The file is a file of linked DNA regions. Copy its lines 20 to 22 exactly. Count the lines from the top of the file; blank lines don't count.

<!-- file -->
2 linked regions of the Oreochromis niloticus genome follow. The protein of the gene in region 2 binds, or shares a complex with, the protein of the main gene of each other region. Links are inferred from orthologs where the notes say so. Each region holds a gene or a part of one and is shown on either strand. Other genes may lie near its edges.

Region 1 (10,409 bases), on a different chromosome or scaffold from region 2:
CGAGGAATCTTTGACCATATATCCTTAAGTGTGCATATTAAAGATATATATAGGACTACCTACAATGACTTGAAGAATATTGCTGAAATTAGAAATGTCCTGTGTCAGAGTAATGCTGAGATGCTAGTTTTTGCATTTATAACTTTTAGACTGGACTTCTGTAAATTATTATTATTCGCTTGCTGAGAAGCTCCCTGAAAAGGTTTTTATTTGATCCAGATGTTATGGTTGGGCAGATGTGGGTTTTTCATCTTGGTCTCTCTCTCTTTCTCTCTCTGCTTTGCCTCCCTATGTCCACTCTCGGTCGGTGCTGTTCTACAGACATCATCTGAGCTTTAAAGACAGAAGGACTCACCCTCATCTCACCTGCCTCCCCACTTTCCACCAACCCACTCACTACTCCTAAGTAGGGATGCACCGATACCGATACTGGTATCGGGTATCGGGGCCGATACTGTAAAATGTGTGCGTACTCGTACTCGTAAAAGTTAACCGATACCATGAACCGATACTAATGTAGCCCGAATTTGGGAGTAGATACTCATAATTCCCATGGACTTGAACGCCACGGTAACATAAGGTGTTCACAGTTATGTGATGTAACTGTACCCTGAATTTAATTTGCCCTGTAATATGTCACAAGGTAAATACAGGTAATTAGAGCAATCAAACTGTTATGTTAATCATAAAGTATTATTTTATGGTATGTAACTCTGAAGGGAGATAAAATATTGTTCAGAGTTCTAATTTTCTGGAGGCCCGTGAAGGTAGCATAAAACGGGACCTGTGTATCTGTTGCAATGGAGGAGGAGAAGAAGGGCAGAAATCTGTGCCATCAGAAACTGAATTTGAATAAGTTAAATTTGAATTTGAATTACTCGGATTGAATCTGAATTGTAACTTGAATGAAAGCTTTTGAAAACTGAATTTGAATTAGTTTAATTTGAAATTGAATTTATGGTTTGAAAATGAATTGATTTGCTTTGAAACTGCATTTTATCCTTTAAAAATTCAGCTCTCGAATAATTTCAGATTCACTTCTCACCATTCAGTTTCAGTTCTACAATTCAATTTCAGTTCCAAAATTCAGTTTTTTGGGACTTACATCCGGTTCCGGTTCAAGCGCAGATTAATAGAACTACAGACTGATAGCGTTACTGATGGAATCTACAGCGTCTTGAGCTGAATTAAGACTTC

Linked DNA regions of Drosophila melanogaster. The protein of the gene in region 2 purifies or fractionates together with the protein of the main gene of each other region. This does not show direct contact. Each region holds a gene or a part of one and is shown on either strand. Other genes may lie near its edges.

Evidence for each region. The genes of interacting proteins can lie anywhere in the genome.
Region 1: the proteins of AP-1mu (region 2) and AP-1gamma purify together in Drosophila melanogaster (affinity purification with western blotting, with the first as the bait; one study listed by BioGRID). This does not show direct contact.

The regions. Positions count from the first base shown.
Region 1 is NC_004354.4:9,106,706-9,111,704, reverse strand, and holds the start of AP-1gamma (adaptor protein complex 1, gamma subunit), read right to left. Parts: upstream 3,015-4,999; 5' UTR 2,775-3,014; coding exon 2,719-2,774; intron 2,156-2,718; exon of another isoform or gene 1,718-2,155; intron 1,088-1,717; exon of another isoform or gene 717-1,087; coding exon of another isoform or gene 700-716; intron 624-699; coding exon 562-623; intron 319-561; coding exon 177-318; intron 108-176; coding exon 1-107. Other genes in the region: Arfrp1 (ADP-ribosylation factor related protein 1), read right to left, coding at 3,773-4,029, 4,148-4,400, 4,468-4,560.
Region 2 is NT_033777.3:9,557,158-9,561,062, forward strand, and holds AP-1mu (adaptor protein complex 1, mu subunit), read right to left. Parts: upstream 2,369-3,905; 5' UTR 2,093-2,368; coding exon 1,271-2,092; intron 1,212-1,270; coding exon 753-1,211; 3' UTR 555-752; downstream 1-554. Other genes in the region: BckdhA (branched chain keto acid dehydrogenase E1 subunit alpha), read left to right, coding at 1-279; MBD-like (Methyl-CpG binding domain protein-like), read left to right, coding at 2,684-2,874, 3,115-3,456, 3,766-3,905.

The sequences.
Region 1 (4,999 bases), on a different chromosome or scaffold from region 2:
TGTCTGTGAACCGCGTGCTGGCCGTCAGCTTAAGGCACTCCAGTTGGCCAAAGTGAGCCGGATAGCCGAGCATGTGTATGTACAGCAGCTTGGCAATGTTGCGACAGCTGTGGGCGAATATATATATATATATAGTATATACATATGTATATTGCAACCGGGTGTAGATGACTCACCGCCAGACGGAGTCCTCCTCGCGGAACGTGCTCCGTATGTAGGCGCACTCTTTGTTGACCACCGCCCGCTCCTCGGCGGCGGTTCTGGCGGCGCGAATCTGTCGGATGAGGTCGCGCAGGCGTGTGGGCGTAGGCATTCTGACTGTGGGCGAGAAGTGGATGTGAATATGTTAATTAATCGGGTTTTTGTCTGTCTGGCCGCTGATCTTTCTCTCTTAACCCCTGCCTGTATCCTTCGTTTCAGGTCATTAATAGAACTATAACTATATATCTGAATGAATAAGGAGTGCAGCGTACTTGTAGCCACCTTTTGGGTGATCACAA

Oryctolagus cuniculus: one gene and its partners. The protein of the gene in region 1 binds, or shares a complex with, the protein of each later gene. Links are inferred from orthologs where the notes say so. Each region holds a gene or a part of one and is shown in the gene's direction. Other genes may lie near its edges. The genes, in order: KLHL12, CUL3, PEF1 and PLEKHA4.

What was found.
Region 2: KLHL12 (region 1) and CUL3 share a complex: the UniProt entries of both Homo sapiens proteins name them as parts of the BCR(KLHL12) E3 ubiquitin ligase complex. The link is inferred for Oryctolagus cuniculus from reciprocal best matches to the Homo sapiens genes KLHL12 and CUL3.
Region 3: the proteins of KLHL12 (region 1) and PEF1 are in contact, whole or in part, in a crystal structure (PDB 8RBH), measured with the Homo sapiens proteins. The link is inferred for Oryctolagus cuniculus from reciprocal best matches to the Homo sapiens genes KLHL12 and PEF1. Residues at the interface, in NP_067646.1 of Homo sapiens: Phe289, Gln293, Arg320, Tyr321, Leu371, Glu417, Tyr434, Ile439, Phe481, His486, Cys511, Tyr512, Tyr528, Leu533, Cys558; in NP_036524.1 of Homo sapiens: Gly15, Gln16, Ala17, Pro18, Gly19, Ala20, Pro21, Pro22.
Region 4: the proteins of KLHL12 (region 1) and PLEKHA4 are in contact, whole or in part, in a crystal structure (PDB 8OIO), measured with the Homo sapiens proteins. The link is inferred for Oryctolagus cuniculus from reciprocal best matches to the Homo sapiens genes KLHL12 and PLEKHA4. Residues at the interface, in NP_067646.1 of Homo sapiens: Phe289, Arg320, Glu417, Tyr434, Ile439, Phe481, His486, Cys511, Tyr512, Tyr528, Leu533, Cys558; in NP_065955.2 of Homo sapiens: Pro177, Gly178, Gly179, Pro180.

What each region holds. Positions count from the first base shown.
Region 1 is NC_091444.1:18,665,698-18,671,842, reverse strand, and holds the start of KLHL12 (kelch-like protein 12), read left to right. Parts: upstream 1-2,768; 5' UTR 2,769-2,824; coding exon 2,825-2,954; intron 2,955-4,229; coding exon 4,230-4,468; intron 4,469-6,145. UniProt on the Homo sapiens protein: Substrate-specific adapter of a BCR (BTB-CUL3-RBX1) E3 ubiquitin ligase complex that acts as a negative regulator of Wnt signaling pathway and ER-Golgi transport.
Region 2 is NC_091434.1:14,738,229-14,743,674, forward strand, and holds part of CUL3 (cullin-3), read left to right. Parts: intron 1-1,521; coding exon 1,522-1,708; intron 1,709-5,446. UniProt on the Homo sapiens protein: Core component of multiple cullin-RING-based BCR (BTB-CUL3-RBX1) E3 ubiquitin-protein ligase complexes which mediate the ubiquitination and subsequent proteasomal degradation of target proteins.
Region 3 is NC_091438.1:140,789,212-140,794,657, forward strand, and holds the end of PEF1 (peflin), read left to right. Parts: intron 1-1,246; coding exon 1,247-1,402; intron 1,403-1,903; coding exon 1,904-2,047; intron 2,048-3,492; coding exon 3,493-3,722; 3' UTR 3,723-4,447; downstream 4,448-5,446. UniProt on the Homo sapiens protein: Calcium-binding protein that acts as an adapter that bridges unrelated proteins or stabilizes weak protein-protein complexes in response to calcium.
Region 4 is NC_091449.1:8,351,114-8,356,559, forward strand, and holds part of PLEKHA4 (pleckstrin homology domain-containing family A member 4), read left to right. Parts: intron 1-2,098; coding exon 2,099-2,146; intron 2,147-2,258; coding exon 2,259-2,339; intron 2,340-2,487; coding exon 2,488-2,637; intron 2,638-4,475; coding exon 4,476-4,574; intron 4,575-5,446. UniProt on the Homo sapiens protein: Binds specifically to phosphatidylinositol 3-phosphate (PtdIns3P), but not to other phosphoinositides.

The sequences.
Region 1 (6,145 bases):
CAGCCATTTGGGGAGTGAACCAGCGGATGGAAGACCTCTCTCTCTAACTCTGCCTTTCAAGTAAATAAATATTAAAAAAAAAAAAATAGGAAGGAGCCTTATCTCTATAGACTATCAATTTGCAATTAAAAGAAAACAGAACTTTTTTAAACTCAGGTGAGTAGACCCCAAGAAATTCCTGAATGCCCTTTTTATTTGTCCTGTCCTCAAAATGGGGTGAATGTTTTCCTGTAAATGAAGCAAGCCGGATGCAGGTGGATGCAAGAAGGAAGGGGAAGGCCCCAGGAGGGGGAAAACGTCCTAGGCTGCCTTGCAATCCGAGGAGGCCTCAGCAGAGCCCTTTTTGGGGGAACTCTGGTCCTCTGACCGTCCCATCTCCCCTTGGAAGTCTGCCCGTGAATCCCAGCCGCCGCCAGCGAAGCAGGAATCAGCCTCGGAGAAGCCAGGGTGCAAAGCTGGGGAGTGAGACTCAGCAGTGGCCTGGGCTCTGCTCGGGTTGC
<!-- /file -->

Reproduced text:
Region 2 is NC_091434.1:14,738,229-14,743,674, forward strand, and holds part of CUL3 (cullin-3), read left to right. Parts: intron 1-1,521; coding exon 1,522-1,708; intron 1,709-5,446. UniProt on the Homo sapiens protein: Core component of multiple cullin-RING-based BCR (BTB-CUL3-RBX1) E3 ubiquitin-protein ligase complexes which mediate the ubiquitination and subsequent proteasomal degradation of target proteins.
Region 3 is NC_091438.1:140,789,212-140,794,657, forward strand, and holds the end of PEF1 (peflin), read left to right. Parts: intron 1-1,246; coding exon 1,247-1,402; intron 1,403-1,903; coding exon 1,904-2,047; intron 2,048-3,492; coding exon 3,493-3,722; 3' UTR 3,723-4,447; downstream 4,448-5,446. UniProt on the Homo sapiens protein: Calcium-binding protein that acts as an adapter that bridges unrelated proteins or stabilizes weak protein-protein complexes in response to calcium.
Region 4 is NC_091449.1:8,351,114-8,356,559, forward strand, and holds part of PLEKHA4 (pleckstrin homology domain-containing family A member 4), read left to right. Parts: intron 1-2,098; coding exon 2,099-2,146; intron 2,147-2,258; coding exon 2,259-2,339; intron 2,340-2,487; coding exon 2,488-2,637; intron 2,638-4,475; coding exon 4,476-4,574; intron 4,575-5,446. UniProt on the Homo sapiens protein: Binds specifically to phosphatidylinositol 3-phosphate (PtdIns3P), but not to other phosphoinositides.